Cht, Dip App Sci, Mas NLP

When a new year clicks over it is not uncommon to be bubbling with new goals, dreams and desires, tinted with a good dose of optimistic enthusiasm that this will be the year!

Similarly, most of us have had the experience of setting new year goals and then sadly only a few weeks later the enthusiasm has fallen away completely.

If this has just described your January to a tee, maybe its time for a change.

Firstly, it helps to understand that real lasting changes do not happen overnight – they begin with tweaking small things like habits, routines. The biggest mistake most people make is trying to change too many things all at once! Instead, this year lets just start with just one…

Step one: Setting your goal

Start by setting yourself small realistic achievable goals that are specific and will help move towards the bigger outcomes you want to achieve.

EG / you want to finish your Certificate? How many hours a week do you need to study in order to achieve this? How does that look on an average day in your life?

Let’s imagine you have set yourself the small goal to begin by studying 1.5 – 2 hours a day.

Step two: What’s stopping you?

Next, look at what’s currently getting in the way of achieving this goal.

For example – you work fulltime and are tired every night. So honestly ask yourself, is this goal even realistic to begin with? If it is, what are the things that might need to change to allow you to make these small changes?

EG/ watch less tv / no time on social media on the nights you want to study. Instead use these things as a reward you get to enjoy once or twice a week on the weekend – but only after your study goals have been achieved.

Step three: Schedule it!

Get specific and make this a part of your daily / weekly routine by scheduling it in. Often we need to make time for the things we want to change, otherwise it is all too easy to fall back into how life was before you made this new goal.

It takes at-least 21 days to create a new habit, so if you can stick with your new program for 30 days there is a really good chance you can do this longer term.

This means your study goal could now look like –

To study 1.5 – 2 hours a day, five nights a week at 6pm once you are home from work after you’ve eaten dinner and had a shower.

Step four: Consider an accountability buddy

No-one is an island and most of us need some kind of support, reminders or positive encouragement to keep going on hard days. Your friends, a partner or a study colleague are often very willing to check in on your progress and help you stay inspired and focused.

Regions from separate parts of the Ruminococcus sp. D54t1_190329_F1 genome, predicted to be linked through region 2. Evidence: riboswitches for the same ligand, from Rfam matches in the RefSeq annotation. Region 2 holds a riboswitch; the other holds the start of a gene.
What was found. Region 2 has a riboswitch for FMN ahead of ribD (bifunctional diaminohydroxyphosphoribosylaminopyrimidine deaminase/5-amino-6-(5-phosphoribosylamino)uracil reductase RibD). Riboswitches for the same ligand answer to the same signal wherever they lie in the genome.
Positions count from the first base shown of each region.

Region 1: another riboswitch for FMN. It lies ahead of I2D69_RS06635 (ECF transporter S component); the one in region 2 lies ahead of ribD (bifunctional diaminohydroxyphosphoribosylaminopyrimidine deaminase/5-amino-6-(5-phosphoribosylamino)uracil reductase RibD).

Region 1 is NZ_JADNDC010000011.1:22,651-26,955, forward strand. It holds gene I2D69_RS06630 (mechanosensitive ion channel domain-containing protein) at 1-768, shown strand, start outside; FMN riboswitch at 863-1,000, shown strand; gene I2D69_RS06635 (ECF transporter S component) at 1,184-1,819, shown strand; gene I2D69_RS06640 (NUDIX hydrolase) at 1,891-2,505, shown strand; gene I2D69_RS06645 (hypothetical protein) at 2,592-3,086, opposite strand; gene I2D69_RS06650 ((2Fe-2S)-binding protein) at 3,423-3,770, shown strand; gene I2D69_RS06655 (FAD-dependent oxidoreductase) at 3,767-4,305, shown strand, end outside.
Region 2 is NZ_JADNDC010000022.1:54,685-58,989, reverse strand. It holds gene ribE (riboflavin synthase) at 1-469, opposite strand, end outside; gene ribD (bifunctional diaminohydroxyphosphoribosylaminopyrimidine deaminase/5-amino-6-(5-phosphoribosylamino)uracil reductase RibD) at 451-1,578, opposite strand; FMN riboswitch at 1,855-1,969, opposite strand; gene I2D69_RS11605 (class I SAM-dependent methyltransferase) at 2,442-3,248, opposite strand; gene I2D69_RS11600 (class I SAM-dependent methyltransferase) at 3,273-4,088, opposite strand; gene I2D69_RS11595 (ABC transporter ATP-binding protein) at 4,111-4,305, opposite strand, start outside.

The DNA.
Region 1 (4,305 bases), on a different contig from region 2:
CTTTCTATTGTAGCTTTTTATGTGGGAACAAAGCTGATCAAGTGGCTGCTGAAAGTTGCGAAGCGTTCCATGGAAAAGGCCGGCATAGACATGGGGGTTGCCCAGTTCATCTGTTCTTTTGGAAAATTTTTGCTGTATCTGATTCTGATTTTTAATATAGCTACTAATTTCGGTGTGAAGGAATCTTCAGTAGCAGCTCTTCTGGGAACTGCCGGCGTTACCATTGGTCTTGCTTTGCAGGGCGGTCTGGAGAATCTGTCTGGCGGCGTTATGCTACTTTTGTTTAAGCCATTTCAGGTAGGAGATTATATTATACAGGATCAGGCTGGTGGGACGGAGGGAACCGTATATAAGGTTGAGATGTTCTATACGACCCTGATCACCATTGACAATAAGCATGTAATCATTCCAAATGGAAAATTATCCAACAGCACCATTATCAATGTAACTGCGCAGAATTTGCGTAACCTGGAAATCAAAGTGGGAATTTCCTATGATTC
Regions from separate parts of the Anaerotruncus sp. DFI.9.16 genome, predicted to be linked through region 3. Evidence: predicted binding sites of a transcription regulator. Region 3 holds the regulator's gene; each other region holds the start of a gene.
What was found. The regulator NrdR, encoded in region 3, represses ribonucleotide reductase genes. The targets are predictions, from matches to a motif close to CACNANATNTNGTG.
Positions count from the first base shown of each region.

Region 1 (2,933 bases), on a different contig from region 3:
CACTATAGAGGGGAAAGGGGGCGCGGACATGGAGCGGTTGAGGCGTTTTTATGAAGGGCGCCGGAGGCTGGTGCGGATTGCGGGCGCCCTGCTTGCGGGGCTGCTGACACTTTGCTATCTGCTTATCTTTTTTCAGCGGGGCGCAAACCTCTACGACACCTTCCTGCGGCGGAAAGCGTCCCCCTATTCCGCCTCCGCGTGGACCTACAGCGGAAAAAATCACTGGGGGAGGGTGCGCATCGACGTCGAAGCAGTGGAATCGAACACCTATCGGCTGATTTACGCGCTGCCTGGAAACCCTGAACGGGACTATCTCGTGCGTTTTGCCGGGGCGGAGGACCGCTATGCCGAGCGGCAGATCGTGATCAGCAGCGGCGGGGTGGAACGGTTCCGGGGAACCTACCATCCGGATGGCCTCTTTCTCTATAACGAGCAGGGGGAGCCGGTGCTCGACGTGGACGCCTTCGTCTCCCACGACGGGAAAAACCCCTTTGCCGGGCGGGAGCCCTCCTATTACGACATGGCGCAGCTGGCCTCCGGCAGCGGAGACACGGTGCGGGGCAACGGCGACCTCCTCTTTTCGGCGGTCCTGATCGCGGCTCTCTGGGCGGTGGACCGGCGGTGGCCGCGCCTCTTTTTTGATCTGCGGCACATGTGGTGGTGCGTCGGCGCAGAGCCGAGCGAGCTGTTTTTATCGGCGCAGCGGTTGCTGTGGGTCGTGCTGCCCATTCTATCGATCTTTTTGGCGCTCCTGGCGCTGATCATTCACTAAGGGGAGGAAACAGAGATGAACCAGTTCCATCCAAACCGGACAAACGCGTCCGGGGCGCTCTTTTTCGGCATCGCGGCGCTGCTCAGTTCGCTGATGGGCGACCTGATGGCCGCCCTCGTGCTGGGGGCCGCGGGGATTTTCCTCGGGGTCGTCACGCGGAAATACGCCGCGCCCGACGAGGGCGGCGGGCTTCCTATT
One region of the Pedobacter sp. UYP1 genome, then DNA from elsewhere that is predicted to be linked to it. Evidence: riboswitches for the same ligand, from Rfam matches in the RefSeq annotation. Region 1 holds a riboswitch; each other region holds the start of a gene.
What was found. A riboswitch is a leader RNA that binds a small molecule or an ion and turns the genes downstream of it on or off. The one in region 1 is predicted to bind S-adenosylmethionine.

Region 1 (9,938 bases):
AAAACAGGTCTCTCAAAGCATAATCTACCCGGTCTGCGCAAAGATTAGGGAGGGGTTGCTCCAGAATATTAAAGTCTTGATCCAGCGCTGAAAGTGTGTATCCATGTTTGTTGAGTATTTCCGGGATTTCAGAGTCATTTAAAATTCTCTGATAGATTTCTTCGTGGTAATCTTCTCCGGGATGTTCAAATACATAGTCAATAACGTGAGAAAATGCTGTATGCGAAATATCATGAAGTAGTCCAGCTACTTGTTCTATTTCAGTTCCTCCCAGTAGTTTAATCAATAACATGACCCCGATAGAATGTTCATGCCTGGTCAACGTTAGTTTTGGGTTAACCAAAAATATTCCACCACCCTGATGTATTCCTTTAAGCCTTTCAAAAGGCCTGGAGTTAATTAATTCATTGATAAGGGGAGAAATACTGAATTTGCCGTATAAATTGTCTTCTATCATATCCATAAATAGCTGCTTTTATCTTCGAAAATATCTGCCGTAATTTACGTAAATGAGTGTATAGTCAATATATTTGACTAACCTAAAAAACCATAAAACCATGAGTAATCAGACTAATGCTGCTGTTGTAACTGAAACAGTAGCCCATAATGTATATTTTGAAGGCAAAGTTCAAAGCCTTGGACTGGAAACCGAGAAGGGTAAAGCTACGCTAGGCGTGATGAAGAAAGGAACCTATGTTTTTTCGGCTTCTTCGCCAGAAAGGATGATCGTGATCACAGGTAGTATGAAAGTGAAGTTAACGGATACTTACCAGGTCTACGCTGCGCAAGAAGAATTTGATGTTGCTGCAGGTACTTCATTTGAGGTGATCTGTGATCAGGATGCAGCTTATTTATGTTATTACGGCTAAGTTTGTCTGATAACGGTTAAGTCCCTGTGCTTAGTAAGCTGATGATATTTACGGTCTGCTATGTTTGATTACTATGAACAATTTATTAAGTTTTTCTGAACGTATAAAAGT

Don’t be afraid to ask others to support you. Tell them your plan (to study 1.5-2 hours, 5 nights a week at 6pm) and have them help you to follow through on this.

If you have literally no one to keep you accountable let me help – book a call with me here*.

Step 5: Rinse and Repeat

Once you feel like you are successfully implementing this new plan 21-30 days later, if you wish it might be time to start adding a new habit on-top.

EG/ I want to improve my eating habits and have less coffee, sugar or treats.


So, recapping – there are many pitfalls to goal setting but choosing one thing to focus on until you make it a habit is the easiest way to start. Make your plan specific, realistic and create support to help yourself follow through.

Finally, when its feeling rock solid you can begin to add in another small change. Sure, it may seem like a slower path, yet for most of us the slow and steady path will always win over the hard, fast and erratic approach which is a great way to set ourselves up for burnout.

Think of the tortoise and the hair fable – can you be slow, steady and uber persistent, just like the tortoise?

As always, if you need support implementing any of these ideas please reach out to me for a wellbeing support call * and we can create a customised plan just for you.

Every due care has been taken to ensure the information herein is based on sources Veterinary Nurse Solutions believe to be reliable but is not guaranteed by us and does not purport to be complete or error-free. As such, we do not warrant, endorse or guarantee the completeness, accuracy, and integrity of the information. You must evaluate, and bear all risks associated with, the use of any information provided hereunder, including any reliance on the accuracy, completeness, safety or usefulness of such information. As part of our quality control of information contained within this document, it has been peer-reviewed by qualified veterinary nurses and/or veterinarians. Veterinary Nurse Solutions acknowledges that there is more than one way to carry out many of the tasks described within this website, and techniques omitted are not necessarily incorrect.  Veterinary Nurses should always undertake these tasks under either direct or indirect supervision of a registered veterinarian, as required by their local legislation and regulations.